DOMENICI TO CHAIR ENERGY COMMITTEE -- Senator Pete Domenici (R-NM) is in line to become Chairman of the Senate Energy and Natural Resources Committee, the lead committee on federal-territorial relations as well as federal lands and energy matters. Domenici is a supporter of Puerto Ricans choosing the islands’ future status. From a heavily Hispanic state, he disputes the notion that a Hispanic territory should not become a State -- a contention that Calderon and Acevedo have promoted.

Domenici was re-elected by an almost two to one margin over a candidate of Puerto Rican origin, Gloria Tristani.

THREE MORE HISPANIC MEMBERS OF CONGRESS -- The number of Hispanic Members of Congress was increased from 21 to 24.

Two of the new members are siblings of current, re-elected members of Congress. Linda Sanchez (D-CA) joins her sister, Loretta, (D-CA), a supporter of Puerto Ricans choosing the islands’ status between nationhood and statehood options. Mario Diaz-Balart (R-FL) joins his brother, Lincoln (R-FL). Lincoln, in the past, has worked with members of Puerto Rico’s "commonwealth" party, but recently has been closer to Puerto Rico Representative Jorge DeCastro Font (statehood party/R) who left the "commonwealth" party because of Calderon’s nationalist statements and actions.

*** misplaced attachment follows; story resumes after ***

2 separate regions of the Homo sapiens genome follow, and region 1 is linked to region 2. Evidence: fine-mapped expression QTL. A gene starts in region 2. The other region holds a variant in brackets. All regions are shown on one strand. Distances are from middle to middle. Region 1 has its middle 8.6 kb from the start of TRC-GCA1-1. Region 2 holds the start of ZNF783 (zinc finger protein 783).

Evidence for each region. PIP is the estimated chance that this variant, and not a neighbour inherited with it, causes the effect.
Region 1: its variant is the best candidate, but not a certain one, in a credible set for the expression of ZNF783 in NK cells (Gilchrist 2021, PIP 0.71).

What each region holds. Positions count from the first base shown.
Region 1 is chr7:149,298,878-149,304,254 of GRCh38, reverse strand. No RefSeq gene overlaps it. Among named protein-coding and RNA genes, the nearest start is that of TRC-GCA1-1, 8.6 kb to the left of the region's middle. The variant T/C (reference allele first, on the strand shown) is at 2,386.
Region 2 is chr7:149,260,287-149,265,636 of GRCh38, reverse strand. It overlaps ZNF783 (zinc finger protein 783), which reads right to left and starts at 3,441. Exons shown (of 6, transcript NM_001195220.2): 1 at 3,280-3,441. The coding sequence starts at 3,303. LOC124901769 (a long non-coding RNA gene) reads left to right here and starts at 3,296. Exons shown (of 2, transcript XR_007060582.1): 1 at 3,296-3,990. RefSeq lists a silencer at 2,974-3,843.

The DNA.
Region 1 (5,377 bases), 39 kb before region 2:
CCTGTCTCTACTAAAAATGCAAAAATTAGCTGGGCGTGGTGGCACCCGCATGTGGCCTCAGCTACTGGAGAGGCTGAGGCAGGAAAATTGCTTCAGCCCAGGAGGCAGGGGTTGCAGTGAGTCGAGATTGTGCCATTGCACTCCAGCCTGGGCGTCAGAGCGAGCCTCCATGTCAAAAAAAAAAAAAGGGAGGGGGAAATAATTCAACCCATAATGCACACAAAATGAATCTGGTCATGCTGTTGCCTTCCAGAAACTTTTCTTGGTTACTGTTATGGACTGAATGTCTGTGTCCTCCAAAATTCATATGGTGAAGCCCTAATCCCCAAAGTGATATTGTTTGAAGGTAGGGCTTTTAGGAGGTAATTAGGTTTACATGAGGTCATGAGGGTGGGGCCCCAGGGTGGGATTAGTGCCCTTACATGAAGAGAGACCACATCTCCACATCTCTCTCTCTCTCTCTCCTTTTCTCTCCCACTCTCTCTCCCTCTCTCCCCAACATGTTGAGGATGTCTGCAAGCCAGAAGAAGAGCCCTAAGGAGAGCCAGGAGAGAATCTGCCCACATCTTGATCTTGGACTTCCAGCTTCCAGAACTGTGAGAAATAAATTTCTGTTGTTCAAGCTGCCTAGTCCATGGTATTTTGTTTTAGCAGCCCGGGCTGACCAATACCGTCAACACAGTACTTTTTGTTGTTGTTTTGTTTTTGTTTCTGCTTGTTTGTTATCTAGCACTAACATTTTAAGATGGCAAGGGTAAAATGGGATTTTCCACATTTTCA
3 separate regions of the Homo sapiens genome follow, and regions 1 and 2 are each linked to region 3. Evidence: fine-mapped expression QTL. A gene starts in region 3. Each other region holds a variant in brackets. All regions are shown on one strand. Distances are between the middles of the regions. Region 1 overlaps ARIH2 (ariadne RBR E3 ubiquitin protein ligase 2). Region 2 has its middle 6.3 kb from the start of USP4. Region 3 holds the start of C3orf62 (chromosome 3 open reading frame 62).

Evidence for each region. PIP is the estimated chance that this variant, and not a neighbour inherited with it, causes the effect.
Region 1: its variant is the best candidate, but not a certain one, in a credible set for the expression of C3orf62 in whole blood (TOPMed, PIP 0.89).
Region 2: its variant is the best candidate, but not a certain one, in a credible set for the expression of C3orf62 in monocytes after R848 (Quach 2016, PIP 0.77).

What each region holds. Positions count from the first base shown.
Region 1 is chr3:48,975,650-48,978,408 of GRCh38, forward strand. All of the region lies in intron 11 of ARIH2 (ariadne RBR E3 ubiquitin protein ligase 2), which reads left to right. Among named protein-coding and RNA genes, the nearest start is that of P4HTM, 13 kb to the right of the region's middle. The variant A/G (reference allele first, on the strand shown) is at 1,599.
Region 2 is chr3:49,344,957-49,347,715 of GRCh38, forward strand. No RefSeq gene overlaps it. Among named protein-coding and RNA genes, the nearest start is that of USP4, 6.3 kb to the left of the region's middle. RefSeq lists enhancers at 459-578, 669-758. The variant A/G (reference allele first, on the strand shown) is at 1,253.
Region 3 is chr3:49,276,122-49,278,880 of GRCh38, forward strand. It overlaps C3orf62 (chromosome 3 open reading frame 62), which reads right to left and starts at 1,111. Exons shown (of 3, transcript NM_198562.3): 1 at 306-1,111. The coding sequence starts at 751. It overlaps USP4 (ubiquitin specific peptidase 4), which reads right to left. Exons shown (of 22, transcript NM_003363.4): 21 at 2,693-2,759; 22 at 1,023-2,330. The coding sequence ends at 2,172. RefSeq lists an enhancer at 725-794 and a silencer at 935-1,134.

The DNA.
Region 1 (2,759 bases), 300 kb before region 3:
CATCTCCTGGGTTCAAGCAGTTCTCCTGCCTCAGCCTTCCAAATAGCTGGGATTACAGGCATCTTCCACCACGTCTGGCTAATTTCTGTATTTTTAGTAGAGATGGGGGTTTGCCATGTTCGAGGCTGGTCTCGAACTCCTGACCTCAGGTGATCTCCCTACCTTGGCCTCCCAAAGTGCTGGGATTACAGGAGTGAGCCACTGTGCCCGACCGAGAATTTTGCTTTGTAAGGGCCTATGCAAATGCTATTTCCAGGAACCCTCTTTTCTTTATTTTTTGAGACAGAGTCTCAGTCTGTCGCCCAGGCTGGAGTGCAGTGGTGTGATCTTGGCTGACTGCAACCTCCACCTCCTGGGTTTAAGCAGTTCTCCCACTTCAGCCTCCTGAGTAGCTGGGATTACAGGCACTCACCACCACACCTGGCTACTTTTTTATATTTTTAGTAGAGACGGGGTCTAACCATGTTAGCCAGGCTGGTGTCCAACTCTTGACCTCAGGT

Twenty-one of the Hispanic members-elect are Democrats and will presumably be members of the Congressional Hispanic Caucus. Three are Republicans. Republicans have not joined the Hispanic Caucus to date.

PUERTO RICANS WIN STATE LEGISLATURE SEATS -- Candidates of Puerto Rican heritage won state House seats in Georgia, Florida, California, and Wisconsin, as well as in New York. Republicans John Quinones and Bonnie Garcia were elected in Florida and California respectively. Democrats Pedro Marin and Pedro Monclova Colon were elected in Georgia and Wisconsin.

PUERTO RICANS LOSE CONGRESSIONAL RACES -- In addition to Tristani, three other candidates of Puerto Rican heritage lost bids for Congress. Democrats Carlos Nolla of Kansas and Eddie Diaz of Florida lost to incumbent representatives Todd Tiahrt and Rick Keller, respectively. Each polled a little over a third of the vote. Republican Luis Vega got less than a fifth of the vote against incumbent Xavier Becerra in California. The results may say more about how congressional districts were aligned after the 2000 Census to protect almost all incumbents than the results say about the challengers.

BILINGUAL BANS: 1 AND 1 -- Colorado voters rejected a proposition that would have banned bilingual education in the State, but Massachusetts voters approved a similar proposal.

The "Washington Update" appears weekly.